Friday, June 06, 2008

Why I Don't Support "Intelligent Design"

The reason I don't like "intelligent design" is because the term itself is actually code for "theistic evolution." ID advocates don't necessarily support the biblical account of creation. Many, if not most, of them accept evolution as scientific fact, but just can't shake the idea that someone or something is behind it, perhaps even actively guiding the process.

But theistic evolution is not compatible with scripture. It can be refuted with one verse. In Romans 5:12, the apostle Paul tells us that "sin came into the world through one man, and death through sin, and so death spread to all men because all sinned."

Therefore, since death is an inherent part of evolution, and death didn't exist until Adam sinned, I can conclude with certainty that evolution, theistic or otherwise, is false.


RC said...

I enjoyed this post and I agree that most if not all ID advocates are theistic evolutionists. I, as you, do not think a careful reading of scripture allows for theistic evolution.

C. David Parsons said...


The reason is elementary: the Discovery Institute and other ID proponents leave out the Triune God, Father, Jesus, and the Holy Spirit. Hence, Richard Dawkins can make the case for “aliens” seeding the earth.

The Quest for Right, a series of 7 textbooks created for the public schools, represents the ultimate marriage between an in-depth knowledge of biblical phenomena and natural and physical sciences. The several volumes have accomplished that which, heretofore, was deemed impossible: to level the playing field between those who desire a return to physical science in the classroom and those who embrace the theory of evolution. The Quest for Right turns the tide by providing an authoritative and enlightening scientific explanation of natural phenomena which will ultimately dethrone the unprofitable Darwinian view.

"I am amazed at the breadth of the investigation - scientific history, biblical studies, geology, biology, geography, astronomy, chemistry, paleontology, and so forth - and find the style of writing to be quite lucid and aimed clearly at a general, lay audience." ― Mark Roberts, former Editor of Biblical Reference Books, Thomas Nelson Publishers.

The Quest for Right series of books, based on physical science, the old science of cause and effect, has effectively dismantled the quantum additions to the true architecture of the atom. Gone are the nonexistent particles once thought to be complementary to the electron and proton (examples: neutrons, neutrinos, photons, mesons, quarks, Z's, bosons, etc.) and a host of other pseudo particles.

To the curious, scientists sought to explain Atomic theory by introducing fantastic particles that supposedly came tumbling out of the impact between two particles, when in fact, the supposed finds were simply particulate debris. There are only two elementary particles which make up the whole of the universe: the proton and electron. All other particles were added via quantum magic and mathematical elucidation in an attempt to explain earthly phenomena without God.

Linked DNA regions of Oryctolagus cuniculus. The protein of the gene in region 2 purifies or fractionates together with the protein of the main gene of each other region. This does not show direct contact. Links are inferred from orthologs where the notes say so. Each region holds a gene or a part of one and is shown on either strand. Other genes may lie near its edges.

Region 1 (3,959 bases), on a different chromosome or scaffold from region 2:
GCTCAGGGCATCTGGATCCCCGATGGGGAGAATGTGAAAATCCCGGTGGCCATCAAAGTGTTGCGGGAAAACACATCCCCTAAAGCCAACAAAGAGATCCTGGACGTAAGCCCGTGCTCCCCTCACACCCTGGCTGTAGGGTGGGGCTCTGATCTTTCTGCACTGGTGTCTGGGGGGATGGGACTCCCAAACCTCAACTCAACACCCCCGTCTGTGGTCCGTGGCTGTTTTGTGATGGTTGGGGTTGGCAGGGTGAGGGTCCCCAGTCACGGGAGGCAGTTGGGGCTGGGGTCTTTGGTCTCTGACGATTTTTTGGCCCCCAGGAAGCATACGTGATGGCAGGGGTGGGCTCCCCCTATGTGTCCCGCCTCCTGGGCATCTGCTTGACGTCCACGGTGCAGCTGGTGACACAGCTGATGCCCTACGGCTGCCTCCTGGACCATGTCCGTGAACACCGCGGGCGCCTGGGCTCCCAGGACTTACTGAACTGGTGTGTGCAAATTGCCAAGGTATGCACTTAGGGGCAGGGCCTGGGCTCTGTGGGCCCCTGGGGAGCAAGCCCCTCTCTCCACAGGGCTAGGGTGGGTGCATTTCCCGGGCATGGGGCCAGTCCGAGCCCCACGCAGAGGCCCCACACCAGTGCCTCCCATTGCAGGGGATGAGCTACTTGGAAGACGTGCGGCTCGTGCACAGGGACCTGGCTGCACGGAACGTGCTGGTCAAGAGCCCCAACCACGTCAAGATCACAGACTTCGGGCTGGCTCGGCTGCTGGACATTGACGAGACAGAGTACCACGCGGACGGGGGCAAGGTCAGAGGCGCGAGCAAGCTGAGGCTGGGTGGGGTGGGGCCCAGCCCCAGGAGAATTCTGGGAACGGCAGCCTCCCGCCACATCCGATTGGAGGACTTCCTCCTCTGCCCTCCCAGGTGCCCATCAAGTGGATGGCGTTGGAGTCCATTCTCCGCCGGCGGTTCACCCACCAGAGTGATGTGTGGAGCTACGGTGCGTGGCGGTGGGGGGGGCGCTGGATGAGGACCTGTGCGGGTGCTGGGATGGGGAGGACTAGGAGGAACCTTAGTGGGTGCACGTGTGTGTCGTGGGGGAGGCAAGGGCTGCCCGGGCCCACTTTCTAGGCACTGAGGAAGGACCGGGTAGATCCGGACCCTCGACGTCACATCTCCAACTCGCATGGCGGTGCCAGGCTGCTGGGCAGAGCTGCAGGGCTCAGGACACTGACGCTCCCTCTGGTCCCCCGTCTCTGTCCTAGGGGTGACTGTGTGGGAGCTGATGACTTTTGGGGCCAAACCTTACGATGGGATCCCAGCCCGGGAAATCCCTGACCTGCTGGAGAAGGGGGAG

Introducing the scheme of coincidence, which by definition, "is the systematic ploy of obstructionists who, in lieu of any divine intervention, state that any coincidental grouping or chance union of electrons and protons (and neutrons), regardless of the configuration, always produces a chemical element. This is the mischievous tenet of electron interpretation which states that all physical, chemical, and biological processes result from a change in the electron structure of the atom which, in turn, may be deciphered through the orderly application of mathematics, as outlined in quantum mechanics. A few of the supporting theories are: degrading stars, neutron stars, black holes, extraterrestrial water, antimatter, the absolute dating systems, and the big bang, the explosion of a singularity infinitely smaller than the dot of an “i” from which space, time, and the massive stellar bodies supposedly sprang into being.

The Quest for Right is not only better at explaining natural phenomena, but also may be verified through testing. As a consequence, the material in the several volumes will not violate the so-called constitutional separation of church and state. Physical science, the old science of cause and effect, will have a long-term sustainability, replacing irresponsible doctrines based on whim. Teachers and students will rejoice in the simplicity of earthly phenomena when entertained by the new discipline.

The Quest for Right.

Quintin said...

The hardest thing for me is to realize that I actually am holding the truth in my hands, and not to bash people with it.

A love for God's word will naturally tick someone to creation, but the issue is making sure they understand sin. It is so hilarious that the very book and section where the devils ways are clearly shown, people want to question God's authenticity. We haven't come very far in the last 6000 years.

Bobby Grow said...

I don't think it's code for theistic-evolution. ID'rs deny the primary premise of neo-Darwinian evolution; viz. that MACRO-evolution has happened or can happen given the Darwinian mechanism of natural selection. They only support 'micro-evolution' (or adaptation within a species). I think this really characterizes the ID'rs in an unfair way . . . I adhere to it as a "scientific" model. Theistic evolutionists abhor ID because they think it appeals to a "God-of-the-gaps" approach.

Unknown said...

I've read plenty about intelligent design, and in my experience, even if they don't accept Biblical Creationism, they reject Darwinian evolution. I also believe that, while evolution is false, your argument against it is weak. One can easily make a case that the death mentioned in Romans 5:12 is spiritual in nature, and is not making a statement on the entry of physical death in the world.

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